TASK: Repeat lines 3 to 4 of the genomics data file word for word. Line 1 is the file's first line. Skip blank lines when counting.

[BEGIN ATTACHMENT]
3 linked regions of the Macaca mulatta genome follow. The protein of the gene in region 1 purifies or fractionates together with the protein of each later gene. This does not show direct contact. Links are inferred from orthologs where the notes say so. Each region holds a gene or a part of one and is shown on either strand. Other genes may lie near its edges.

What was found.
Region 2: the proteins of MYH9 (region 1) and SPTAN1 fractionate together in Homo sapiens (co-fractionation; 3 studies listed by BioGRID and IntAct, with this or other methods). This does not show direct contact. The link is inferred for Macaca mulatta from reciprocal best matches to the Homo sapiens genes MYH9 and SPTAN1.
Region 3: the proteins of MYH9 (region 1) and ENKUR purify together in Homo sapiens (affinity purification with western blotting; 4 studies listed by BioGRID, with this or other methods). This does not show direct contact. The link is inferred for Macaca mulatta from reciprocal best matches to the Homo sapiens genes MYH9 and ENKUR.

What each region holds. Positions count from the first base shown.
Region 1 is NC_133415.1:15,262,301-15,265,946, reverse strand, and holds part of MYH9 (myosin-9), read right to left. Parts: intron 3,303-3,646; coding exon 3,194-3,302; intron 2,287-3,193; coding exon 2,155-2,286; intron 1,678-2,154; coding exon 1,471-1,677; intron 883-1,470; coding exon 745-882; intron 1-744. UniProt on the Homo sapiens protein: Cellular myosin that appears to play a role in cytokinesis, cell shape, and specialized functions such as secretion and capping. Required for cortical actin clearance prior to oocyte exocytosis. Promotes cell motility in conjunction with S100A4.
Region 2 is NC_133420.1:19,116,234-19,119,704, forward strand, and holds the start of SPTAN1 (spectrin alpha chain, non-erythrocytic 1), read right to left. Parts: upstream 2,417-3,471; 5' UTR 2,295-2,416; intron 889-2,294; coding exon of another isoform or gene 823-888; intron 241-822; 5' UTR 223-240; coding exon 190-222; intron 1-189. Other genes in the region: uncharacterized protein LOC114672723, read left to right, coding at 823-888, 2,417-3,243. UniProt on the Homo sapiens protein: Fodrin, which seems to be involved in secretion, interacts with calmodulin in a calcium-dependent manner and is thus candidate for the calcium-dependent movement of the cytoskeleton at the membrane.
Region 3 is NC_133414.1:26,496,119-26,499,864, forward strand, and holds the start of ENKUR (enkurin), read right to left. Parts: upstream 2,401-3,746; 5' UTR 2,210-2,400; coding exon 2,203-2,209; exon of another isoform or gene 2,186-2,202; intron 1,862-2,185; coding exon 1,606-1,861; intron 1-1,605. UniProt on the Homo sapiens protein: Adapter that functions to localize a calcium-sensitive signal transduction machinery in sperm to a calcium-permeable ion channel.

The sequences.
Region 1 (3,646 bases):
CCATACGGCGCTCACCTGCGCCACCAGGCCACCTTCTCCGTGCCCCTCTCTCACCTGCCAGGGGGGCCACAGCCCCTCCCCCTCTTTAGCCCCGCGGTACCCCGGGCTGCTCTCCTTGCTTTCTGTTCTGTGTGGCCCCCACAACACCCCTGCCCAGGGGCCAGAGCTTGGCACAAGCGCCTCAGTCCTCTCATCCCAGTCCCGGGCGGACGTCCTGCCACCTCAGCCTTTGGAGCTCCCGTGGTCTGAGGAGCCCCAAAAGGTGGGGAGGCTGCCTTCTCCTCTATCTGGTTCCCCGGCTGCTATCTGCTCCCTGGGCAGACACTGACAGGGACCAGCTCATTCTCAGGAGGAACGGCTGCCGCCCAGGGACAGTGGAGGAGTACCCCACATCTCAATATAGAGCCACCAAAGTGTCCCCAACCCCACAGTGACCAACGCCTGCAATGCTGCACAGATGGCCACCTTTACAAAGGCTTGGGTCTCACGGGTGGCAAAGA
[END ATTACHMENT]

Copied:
Region 2: the proteins of MYH9 (region 1) and SPTAN1 fractionate together in Homo sapiens (co-fractionation; 3 studies listed by BioGRID and IntAct, with this or other methods). This does not show direct contact. The link is inferred for Macaca mulatta from reciprocal best matches to the Homo sapiens genes MYH9 and SPTAN1.
Region 3: the proteins of MYH9 (region 1) and ENKUR purify together in Homo sapiens (affinity purification with western blotting; 4 studies listed by BioGRID, with this or other methods). This does not show direct contact. The link is inferred for Macaca mulatta from reciprocal best matches to the Homo sapiens genes MYH9 and ENKUR.